Aversion to the False: Becoming Authentic


The older and more mature I have grown, so too, has my distaste and aversion to phoniness – both within myself and without. I would internally (and at times externally) cringe at anything I would regard as an act of phoniness – someone displaying themselves in a certain manner that was quite obviously fake or put on. This cringe reaction was not exclusively met at the displays of only humans, but even things such as products that were quite obviously marketing themselves as something they very much were not.

Shakespeare's Hamlet contains poignant themes detailing the importance of remaining authentic and true to our self.


As Within, So Without.

Regarding myself, any act of falseness felt (and feels) like a tragic loss of soul or a horrid betrayal of my true character and self. Each time I noticed (whether in the moment or in hindsight) moments where I was in the least bit fake, my nervous system would send a shudder throughout my body that reeked of toxicity, a fitting signal that my act was not right. As harsh as it sounds, I would often feel a sense of cowardice when I opted comfort and conformity over the uncomfortableness that truth and authenticity often brings. Growing up, these faux displays usually manifested in the presentation of myself in some way in which I thought would appease, impress or be met with validation from another. This notably occurred during my adolescent years when the opposite sex was at the forefront of my mind. During these years I would not only assume what it was the other sex was after, but would also foolishly attempt to recreate that desire and present it at the cost of remaining true and authentic to myself. As with many things on this path, there are layers to insight, and this adolescent display acts as somewhat of a shallow example of acting in a way that is out of alignment with our truth. As I grew older, I became aware of the more subtle and finessed ways in which I would be acting out of accordance/alignment to my truth. The tricky thing to note is, that as I grew, so too did the cleverness of my mind - it is extremely persuasive and puts forth terrific arguments why I have to act in certain ways in certain scenarios; regardless of whether or not those acts remained aligned to my truth. Understanding the distaste and disdain felt when I was acting in any way inauthentic, I was reminded of the phrase from the Gospel of Thomas:

“If you bring forth what is within you, what you bring forth will save you. If you do not bring forth what is within you, what you do not bring forth will destroy you.”

This example became especially evident when I ventured out onto my journey of self-discovery and development. Constantly surrounding myself with an endless stream of wellness based media created a subconscious desire in me that took control of how I presented myself to others. I wanted so bad to be in the position of the authors of the media I was consuming, and as such, I presented myself that way: grounded, centred and profound. I became a false beacon of guidance while internally I was a bit of a wreck.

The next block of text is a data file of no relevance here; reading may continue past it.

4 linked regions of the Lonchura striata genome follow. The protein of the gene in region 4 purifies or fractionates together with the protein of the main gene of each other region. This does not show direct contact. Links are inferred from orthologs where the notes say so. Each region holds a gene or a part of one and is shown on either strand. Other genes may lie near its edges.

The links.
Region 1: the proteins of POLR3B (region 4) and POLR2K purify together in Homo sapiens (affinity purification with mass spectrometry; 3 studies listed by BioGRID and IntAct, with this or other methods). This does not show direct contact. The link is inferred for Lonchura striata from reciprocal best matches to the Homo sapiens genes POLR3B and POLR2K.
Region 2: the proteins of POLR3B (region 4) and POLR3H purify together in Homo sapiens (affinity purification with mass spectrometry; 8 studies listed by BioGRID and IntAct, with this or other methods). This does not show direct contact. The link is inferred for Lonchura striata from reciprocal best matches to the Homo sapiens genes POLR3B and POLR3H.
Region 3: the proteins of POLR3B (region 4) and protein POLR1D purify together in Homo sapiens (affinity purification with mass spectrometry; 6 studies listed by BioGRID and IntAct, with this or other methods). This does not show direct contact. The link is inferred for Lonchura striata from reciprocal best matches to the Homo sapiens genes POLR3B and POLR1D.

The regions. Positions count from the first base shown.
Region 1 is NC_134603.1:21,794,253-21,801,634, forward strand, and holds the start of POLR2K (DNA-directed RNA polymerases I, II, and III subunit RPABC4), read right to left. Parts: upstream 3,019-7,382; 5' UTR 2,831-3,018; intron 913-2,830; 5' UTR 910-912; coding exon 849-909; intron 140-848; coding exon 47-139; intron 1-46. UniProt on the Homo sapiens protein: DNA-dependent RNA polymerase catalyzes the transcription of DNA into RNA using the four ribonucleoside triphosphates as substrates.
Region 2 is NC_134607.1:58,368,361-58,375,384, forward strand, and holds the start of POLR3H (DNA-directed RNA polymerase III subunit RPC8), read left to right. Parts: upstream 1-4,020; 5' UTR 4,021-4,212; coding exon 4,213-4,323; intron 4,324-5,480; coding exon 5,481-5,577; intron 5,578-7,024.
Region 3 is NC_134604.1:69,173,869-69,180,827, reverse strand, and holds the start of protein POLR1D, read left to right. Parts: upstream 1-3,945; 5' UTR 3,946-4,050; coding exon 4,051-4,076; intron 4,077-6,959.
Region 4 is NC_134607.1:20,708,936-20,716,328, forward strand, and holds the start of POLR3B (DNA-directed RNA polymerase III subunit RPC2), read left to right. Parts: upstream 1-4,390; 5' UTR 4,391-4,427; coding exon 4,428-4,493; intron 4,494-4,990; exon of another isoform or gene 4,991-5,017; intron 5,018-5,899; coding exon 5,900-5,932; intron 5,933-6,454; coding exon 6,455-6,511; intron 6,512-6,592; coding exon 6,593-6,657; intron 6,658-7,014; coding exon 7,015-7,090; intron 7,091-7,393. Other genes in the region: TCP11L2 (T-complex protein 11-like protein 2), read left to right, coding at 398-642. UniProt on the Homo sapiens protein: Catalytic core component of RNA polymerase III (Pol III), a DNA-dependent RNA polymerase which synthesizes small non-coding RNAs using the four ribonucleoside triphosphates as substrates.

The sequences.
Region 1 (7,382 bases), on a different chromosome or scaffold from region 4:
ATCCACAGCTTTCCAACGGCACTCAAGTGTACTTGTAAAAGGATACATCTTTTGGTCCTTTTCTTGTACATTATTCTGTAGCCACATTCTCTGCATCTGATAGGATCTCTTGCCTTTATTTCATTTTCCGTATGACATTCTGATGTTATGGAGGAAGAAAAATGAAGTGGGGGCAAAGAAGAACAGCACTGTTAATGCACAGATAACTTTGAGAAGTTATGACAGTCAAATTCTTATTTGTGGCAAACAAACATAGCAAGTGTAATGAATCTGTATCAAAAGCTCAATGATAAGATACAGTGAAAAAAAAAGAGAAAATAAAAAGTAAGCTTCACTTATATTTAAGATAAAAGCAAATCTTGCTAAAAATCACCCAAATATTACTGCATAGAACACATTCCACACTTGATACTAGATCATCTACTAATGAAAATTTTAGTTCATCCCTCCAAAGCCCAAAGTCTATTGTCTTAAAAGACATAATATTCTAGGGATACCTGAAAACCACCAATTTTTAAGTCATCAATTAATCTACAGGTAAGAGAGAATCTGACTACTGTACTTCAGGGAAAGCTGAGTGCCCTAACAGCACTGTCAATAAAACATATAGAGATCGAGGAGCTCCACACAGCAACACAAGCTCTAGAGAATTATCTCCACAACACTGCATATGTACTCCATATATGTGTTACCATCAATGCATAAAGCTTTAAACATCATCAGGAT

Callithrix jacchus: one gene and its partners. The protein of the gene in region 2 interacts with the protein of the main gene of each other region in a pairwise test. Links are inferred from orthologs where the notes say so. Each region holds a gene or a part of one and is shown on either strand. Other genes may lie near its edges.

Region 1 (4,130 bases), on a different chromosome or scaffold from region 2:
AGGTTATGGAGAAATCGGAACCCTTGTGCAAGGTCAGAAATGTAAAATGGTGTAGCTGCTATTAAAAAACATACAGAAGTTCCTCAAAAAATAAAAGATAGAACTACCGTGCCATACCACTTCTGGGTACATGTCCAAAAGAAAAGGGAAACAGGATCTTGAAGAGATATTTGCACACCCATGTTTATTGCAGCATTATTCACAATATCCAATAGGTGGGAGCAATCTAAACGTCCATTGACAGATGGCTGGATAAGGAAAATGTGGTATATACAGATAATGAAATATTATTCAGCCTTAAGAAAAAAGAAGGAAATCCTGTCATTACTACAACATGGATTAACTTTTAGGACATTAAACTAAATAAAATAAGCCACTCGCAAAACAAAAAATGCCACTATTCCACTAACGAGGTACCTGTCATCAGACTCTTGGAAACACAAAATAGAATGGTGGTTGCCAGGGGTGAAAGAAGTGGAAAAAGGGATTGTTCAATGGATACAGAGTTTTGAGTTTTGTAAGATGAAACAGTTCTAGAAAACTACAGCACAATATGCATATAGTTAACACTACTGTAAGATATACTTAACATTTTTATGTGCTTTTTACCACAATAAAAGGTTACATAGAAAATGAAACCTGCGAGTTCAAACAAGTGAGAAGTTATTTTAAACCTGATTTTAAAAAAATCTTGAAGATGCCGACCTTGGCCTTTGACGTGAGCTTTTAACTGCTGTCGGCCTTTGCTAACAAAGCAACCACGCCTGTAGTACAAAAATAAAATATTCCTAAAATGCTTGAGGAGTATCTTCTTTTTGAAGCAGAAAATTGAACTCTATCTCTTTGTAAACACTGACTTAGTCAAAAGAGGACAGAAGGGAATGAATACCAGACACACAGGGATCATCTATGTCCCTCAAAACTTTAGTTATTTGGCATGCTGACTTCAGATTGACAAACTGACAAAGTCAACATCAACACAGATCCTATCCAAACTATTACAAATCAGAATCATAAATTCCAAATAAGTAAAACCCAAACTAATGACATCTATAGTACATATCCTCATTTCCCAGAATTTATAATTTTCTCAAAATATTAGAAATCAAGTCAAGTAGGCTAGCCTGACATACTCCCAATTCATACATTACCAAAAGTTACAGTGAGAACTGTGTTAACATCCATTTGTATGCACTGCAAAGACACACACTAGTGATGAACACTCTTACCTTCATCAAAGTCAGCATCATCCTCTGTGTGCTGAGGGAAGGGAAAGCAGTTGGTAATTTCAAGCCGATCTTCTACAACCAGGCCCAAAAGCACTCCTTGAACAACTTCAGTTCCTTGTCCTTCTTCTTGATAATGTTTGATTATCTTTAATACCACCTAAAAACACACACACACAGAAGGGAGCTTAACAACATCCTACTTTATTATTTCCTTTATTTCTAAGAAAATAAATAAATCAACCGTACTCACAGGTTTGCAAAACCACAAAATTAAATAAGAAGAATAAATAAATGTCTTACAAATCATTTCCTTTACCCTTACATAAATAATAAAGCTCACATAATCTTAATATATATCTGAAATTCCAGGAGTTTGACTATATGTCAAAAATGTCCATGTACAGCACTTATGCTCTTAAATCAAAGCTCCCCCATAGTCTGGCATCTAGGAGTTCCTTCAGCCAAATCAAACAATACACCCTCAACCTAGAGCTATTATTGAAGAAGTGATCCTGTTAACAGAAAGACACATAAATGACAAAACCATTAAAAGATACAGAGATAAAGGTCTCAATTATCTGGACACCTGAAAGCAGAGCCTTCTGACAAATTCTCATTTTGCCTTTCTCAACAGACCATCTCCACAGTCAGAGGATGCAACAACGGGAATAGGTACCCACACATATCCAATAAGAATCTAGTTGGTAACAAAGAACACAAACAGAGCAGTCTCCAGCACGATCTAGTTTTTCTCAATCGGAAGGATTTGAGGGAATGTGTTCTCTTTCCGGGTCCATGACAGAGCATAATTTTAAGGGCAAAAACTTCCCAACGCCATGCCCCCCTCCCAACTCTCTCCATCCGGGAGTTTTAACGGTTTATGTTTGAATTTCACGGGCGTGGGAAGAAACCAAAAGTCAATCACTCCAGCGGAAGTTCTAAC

Looking Back.

This feat of our human experience has been well documented throughout the ages. There is in fact a clue in the etymology of the word used to describe the way we present ourselves to others: our persona. The word persona is derived from the Latin word meaning mask, and was actually the name given to the masks worn by ancient Greek actors in theatre and plays. If we take some time to reflect on the original meaning, we can see how the definition of persona really isn’t too different to the one known in the ancient world – our persona really is the mask we wear and present to the world. The idea of the persona brings forth a very interesting distinction: if the persona is only a mask; then a real self must exist – the authentic being that the mask is thrust upon. This true self is an illusory problem that many philosophers and thinkers have attempted to clearly define over millennia. One such description comes from renowned psychoanalysts Donals Winnicott who asserts:

"Only the true self can be creative and only the true self can feel real." For Winnicott, the True Self is a sense of being alive and real in one's mind and body, having feelings that are spontaneous and unforced.”

We often construct a false self over our true self, acting as a type of armour that protects us from the insecurity and vulnerability that is living naked from our true being. This is understandable to the degree that the true self is an ineffable expression of our significant uniqueness, and our biology dictates that it is much safer belonging to the herd and not standing out. Over the years, sticking to the herd may in fact eat away at the fabric of our soul and leave us to question, “was it all really worth it”?

Persona is the mask we where and display to the world.


I will leave this post with a simple, piercing quote by WIlliam Shakespeare.

To thine own self be true.

If you haven’t yet, I invite you to join the Notes From My Journal Facebook Group so you can share any ideas, insights or discoveries you have had, and perhaps even drop a recommendation for books that have been of benefit on your journey. The group can be found at:


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